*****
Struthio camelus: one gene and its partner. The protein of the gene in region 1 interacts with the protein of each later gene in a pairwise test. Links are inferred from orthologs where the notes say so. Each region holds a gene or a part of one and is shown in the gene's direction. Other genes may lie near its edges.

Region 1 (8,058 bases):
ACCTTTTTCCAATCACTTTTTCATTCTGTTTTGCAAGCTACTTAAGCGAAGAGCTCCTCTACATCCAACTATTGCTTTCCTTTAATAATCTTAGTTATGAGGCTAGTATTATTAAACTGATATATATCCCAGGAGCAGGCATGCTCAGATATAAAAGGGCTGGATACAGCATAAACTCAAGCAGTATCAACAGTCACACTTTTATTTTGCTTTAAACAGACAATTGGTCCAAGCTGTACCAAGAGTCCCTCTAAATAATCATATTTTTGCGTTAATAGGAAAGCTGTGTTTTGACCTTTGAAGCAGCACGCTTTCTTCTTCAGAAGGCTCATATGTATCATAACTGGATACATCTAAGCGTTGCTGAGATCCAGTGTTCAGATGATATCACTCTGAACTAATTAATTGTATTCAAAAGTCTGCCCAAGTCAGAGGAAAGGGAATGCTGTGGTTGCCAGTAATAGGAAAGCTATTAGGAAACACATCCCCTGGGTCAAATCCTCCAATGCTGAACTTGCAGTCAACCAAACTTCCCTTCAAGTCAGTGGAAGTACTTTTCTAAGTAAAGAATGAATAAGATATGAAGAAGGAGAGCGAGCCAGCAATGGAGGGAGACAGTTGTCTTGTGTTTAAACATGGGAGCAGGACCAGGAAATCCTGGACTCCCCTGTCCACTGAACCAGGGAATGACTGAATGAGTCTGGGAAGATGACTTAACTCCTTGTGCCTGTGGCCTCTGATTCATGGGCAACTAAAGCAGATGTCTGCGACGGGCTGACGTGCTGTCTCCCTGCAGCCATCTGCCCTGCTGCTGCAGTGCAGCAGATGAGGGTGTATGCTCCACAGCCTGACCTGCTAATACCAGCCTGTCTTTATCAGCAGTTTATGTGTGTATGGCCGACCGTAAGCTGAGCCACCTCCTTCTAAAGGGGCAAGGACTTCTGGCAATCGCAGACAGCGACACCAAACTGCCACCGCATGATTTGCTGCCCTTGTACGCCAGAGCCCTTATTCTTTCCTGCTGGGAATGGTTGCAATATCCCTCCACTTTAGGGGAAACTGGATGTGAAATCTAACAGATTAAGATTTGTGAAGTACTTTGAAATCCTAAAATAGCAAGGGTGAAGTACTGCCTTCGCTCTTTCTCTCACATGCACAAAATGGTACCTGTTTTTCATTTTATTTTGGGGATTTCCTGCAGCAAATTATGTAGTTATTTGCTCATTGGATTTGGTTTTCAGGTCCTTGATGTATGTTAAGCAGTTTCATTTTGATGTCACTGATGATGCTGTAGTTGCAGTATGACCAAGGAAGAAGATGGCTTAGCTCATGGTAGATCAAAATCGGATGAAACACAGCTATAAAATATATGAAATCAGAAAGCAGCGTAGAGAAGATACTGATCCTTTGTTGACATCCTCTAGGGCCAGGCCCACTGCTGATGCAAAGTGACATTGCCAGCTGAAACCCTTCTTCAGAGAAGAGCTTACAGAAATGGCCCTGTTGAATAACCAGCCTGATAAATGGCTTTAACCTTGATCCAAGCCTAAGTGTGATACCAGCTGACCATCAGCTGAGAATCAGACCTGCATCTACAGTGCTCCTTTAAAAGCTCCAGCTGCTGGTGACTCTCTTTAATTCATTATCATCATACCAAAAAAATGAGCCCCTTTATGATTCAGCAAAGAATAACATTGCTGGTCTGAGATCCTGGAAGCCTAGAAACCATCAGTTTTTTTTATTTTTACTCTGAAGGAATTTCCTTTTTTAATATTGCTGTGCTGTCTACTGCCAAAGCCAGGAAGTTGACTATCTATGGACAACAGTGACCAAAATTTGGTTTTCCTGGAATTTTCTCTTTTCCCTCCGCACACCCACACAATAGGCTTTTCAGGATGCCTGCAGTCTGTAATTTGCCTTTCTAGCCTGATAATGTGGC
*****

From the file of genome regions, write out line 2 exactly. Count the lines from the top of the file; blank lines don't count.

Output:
Region 1 (8,058 bases):